Wulan Tuolehazi (8-3-1, 4) v Jayr Raquinel (10-0-1, 7) – China
In form Chinese hopeful Wulan Tuolehazi takes a big step up in class to face OPBF Flyweight champion Jayr Raquinel for the WBC Silver Flyweight strap. Raquinel has impressed this year, twice scoring stoppage wins in Japan to win and then defend the OPBF title but will be taking on a man in the form of his career.
Jerwin Ancajas (30-1-1, 20) Vs Alejandro Santiago Barrios (16-2-4, 7) – USA
IBF Super Flyweight champion Jerwin Ancajas continues to to face less than stellar competition as he defends his belt against little known challenger Alejandro Santiago Barrios. Ancajas is one of the best fighters at 115lbs and this will be his 6th defense of the belt, but it does feel like Top Rank are matching him far too softly with bouts like this.
Janibek Alimkhanuly (2-0, 1) Vs TBA – USA
On the same card as Ancajas' bout with Barrios we'll see the US debut of former Kazakh amateur standout Janibek Alimkhanuly. Sadly his opponent for the contest isn't yet known, though we do have a feeling that fans will be very excited about the Egis Klimas managed boxer-puncher.
Tsubasa Koura (13-0, 9) Vs Daiki Tomita (12-0, 4) – Japan
OPBF Minimumweight champion Tsubasa Koura looks to record his third defense as he takes on fellow unbeaten youngster Daiki Tomita. This has the potential to be one of the best bouts of the month and could, potentially, lead to a world title fight for the winner. The edge in power and competition is with Koura but Tomita cannot be over-looked here!
Yuko Kuroki (18-5-1, 8) Vs Saemi Hanagata (14-7-4, 7) III- Japan
On the same card in Japan fans will get an IBF Atomweight title fight with Yuko Kuroki battling against Saemi Hanagata, in what will be their 3rd bout. So far Hanagata is leading the series, winning the first bout before the two fought to a draw. Since then both have proven to be world class fighters and this should be action packed from the first bell to the last.
Muhamad Ridhwan (11-0, 8) Vs Paulus Ambunda (26-2, 11) – Singapore
In Singapore local fans will get the chance to see their best prospect Muhamad Ridhwan take a massive step up in class as he faces former world champion Paulus Ambunda in a bout for the IBO Super Bantamweight title. Ridhwan is a talent, and should be favoured over the shopworn Ambunda, but at 30 he really does need to kick on if he wins here.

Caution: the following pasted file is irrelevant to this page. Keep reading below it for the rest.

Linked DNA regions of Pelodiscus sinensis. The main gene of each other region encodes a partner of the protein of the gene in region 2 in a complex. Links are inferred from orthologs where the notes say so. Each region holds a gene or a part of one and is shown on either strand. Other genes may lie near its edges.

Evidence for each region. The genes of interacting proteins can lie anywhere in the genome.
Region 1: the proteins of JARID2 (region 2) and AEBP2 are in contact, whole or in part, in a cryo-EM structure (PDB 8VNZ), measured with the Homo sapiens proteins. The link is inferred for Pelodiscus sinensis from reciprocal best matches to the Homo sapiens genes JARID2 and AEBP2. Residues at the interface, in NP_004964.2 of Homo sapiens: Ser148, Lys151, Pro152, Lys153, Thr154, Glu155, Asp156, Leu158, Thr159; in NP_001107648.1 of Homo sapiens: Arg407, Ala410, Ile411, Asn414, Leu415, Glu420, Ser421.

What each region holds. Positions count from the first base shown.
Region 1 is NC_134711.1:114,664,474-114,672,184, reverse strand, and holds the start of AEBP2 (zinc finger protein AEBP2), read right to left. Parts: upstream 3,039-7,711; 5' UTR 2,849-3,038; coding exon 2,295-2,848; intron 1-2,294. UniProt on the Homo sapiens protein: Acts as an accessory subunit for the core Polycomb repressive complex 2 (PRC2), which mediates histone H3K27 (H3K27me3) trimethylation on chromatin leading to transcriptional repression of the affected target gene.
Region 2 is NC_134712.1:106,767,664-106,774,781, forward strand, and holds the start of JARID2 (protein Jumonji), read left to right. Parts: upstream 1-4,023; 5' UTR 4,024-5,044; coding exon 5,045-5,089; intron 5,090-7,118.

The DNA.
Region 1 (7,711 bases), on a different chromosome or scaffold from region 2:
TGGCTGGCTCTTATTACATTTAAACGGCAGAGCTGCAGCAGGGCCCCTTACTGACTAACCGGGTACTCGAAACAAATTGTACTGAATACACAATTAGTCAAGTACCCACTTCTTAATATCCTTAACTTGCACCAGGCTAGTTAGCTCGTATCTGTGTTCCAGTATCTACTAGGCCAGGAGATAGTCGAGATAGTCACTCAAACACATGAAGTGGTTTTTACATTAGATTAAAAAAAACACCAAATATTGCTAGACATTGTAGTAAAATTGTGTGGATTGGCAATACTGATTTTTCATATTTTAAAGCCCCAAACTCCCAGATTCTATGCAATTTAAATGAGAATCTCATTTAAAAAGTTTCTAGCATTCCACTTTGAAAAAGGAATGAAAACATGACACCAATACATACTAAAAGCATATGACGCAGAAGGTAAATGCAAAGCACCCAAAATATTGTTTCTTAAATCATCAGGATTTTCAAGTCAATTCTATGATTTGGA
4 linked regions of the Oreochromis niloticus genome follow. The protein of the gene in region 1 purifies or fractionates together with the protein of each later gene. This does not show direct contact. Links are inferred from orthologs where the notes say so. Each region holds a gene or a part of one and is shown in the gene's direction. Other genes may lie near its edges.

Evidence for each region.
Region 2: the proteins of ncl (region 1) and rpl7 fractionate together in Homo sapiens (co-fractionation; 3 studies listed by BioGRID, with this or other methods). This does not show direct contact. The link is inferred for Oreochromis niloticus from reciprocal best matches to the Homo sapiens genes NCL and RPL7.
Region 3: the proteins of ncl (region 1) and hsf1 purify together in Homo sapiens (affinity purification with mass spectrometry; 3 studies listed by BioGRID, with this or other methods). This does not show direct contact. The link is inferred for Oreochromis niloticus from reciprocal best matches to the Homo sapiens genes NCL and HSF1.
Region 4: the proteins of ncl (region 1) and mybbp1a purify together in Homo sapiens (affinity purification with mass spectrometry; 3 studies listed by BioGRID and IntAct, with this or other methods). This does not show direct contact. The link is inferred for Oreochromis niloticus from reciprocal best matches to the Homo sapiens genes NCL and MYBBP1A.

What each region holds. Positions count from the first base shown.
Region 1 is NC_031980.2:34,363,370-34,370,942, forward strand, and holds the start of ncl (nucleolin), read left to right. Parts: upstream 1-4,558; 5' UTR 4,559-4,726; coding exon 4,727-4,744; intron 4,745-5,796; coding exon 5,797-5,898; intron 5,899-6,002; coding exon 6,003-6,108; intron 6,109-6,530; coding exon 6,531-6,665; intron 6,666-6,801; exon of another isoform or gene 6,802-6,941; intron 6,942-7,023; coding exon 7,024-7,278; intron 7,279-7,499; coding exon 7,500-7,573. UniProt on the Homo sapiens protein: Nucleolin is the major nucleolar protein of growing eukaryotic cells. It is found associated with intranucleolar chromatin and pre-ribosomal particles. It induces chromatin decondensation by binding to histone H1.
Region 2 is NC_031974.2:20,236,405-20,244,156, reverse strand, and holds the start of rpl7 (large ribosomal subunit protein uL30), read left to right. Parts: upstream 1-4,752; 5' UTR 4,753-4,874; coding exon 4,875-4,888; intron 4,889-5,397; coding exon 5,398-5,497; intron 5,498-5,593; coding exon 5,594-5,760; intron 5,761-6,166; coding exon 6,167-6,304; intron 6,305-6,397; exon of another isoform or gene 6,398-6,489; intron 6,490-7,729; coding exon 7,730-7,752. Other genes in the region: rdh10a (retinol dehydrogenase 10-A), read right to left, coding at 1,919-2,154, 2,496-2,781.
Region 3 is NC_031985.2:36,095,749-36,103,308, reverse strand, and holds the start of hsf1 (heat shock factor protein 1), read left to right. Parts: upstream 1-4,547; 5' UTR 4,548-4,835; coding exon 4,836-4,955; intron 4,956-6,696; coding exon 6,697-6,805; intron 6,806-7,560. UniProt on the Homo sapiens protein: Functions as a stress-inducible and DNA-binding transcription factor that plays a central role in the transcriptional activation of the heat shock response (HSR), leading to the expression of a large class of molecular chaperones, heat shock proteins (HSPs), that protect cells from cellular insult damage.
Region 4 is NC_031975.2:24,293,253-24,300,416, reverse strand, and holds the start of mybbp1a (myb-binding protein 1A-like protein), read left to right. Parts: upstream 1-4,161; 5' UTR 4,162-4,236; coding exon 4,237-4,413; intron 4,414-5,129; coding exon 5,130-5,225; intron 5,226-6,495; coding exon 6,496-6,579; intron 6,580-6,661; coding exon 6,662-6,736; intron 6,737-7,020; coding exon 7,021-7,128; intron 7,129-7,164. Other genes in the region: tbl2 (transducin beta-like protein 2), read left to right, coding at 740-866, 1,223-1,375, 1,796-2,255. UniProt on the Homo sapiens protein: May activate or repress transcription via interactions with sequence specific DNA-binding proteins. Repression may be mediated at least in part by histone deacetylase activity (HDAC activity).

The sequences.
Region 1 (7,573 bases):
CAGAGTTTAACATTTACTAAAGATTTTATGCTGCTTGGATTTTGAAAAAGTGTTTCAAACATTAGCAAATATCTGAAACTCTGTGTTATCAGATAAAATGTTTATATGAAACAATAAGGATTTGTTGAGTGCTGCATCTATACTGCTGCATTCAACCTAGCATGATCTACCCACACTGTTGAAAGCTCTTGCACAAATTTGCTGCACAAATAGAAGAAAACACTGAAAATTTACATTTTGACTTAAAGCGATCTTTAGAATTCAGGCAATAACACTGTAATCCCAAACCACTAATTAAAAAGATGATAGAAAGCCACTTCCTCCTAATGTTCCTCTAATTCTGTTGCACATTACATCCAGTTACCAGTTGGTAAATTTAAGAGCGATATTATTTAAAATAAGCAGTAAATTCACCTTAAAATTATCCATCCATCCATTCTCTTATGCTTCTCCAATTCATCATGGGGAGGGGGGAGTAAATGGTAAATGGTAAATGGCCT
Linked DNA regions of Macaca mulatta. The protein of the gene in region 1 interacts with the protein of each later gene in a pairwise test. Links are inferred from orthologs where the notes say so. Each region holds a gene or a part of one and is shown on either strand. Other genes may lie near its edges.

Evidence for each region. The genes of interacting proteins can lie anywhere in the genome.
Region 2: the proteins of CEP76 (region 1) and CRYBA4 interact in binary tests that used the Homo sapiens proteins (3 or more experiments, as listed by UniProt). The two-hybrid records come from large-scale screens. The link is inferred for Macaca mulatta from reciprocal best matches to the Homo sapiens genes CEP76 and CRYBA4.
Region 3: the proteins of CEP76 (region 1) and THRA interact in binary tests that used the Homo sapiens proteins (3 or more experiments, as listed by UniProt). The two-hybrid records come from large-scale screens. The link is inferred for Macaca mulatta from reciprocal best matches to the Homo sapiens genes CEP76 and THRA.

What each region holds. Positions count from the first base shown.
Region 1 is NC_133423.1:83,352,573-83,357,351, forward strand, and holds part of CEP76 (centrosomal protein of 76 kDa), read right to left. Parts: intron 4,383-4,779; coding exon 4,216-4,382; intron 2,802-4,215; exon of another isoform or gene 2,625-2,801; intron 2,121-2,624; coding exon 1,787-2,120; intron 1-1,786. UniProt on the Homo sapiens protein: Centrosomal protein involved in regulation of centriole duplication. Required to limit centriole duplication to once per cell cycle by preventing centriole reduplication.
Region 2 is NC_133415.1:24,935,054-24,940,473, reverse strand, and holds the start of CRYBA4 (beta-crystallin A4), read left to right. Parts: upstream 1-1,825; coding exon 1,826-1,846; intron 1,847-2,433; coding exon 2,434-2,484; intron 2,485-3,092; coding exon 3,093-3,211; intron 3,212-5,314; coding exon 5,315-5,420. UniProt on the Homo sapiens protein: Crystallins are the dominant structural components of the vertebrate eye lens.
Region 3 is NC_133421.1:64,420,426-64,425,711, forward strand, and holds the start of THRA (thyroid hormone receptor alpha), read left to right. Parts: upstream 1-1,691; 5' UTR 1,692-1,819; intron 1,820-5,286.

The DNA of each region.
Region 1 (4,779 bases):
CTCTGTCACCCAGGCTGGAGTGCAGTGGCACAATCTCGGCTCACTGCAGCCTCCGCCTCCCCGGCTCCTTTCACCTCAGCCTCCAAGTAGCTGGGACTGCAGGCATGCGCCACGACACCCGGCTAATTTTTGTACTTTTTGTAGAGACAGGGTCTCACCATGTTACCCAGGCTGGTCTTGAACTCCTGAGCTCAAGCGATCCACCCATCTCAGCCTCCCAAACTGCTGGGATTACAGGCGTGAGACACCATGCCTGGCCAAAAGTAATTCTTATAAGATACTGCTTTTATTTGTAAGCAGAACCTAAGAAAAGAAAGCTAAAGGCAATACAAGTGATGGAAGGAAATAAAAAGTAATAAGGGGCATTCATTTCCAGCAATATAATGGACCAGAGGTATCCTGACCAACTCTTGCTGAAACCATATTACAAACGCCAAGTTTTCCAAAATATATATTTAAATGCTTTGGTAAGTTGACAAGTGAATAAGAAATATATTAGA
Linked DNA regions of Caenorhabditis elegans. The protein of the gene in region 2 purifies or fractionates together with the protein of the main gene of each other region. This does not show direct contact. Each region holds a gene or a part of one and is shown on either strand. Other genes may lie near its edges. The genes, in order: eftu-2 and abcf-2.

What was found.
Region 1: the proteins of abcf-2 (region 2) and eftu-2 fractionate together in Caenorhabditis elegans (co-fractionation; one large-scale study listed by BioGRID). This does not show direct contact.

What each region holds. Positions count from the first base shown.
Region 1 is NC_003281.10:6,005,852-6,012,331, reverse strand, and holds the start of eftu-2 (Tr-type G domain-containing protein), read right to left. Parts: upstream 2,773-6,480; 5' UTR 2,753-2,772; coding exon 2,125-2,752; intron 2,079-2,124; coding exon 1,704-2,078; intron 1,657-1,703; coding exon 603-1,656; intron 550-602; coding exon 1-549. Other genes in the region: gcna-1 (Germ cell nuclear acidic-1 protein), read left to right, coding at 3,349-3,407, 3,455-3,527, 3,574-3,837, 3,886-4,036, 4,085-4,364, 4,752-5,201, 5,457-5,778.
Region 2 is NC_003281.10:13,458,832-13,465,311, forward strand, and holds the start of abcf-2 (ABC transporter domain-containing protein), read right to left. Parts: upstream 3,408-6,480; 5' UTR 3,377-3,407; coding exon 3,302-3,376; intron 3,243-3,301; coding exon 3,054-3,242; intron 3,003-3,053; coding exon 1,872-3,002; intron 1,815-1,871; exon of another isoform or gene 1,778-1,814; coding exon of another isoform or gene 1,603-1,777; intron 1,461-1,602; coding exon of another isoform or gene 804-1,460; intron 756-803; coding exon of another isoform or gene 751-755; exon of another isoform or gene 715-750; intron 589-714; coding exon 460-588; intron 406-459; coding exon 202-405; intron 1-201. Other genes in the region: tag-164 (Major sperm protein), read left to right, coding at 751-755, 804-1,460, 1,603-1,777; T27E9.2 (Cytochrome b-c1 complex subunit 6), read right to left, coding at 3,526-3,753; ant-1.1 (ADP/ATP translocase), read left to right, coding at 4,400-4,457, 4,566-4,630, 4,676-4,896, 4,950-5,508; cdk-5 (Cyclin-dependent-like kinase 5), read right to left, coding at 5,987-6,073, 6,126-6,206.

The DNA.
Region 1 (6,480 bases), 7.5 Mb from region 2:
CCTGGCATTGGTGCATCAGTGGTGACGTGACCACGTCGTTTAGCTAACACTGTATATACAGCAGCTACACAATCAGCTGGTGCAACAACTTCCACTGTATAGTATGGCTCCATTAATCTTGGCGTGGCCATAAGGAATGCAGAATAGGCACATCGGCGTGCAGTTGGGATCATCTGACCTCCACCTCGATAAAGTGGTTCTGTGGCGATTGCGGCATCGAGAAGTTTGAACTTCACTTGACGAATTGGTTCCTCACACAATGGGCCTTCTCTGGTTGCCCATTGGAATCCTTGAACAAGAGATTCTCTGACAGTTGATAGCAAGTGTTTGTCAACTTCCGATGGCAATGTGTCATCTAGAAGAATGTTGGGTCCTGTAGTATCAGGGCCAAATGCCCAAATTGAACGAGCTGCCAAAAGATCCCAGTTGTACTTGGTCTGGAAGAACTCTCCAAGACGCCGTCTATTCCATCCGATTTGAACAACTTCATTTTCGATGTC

Takuya Watanabe (34-8-1, 19) Vs Paiboon Lorkham (19-10, 8) – Taiwan
In Taiwan we see the biggest show in the countries history, headlined by a contest between the teak tough Japanese fighter Takuya Watanabe and Thailand's Paiboon Lorkham. The bout, for the OPBF Silver Super Featherweight title, is expected to be a straight forward win for Watanabe but is still a massive deal for boxing in Taiwan.
Earlier this week Hiroto Kyoguchi (10-0, 7) [京口 紘人] confirmed that he would be making a fully fledged move to Light Flyweight, and would be returning to the ring on September 25th to take on unbeaten Indonesian prospect Tibo Monabesa (18-0-2, 8), in what is an excellent match up to introduce Kyoguchi to the 108lb weight class. The plan is, if Kyoguchi defeats Monabesa at least, for the Watanabe gym fight to move into a bout with WBA super champion Hekkie Budler (32-3, 10) in late December.
Although Kyoguchi Vs Budler looks to be “agreed in principle”, the move up in weight for Kyoguchi does leave the already strong Light Flyweight division with some more dream match ups, and it was a division with more than a handful of those to begin with. With that in mind we've had a look at 3 possible wars for Kyoguchi to get involved in down the line, though the reality is this list could easily have gotten to 10 or so bouts!
Vs Ken Shiro (13-0, 7)
We don't get enough all-Japanese world title bouts, which is a huge shame, but it's hard not to salivate over a potential bout between the all action Kyoguchi and the baby faced Ken Shiro to decide the #1 in Japan, if not the world, at 108lbs.
Kyoguchi, at 24, would be the younger man and naturally the bigger puncher, but whether he could apply his trade mark pressure on the intelligent and technically excellent Ken Shiro would be a major question. If Kyoguchi could apply his pressure another massive question is whether or not Ken Shiro would be able to get Kyoguchi's respect in the pocket, and provide a more durable target himself than the fighters that Kyoguchi had been beating at Minimumweight.
As the WBC champion Ken Shiro has already defeated the likes of Pedro Guevara, Gilberto Pedroza and Ganigan Lopez. He has proven himself to be a real talent who has matured as the champion, and his knockout of Lopez earlier this year showed how much more confidence he has now he's the champion. He's certainly not unbeatable, but the longer his reign as a world champion goes the more accomplished his boxing will become.
Sadly the biggest issues with this bout taking place is television, with Kyoguchi's promoter working with TBS whilst Ken Shiro is being built as a star by Fuji TV. It's unlikely that either man would want to leave their current network, but it's a great potential bout, that could happen down the line.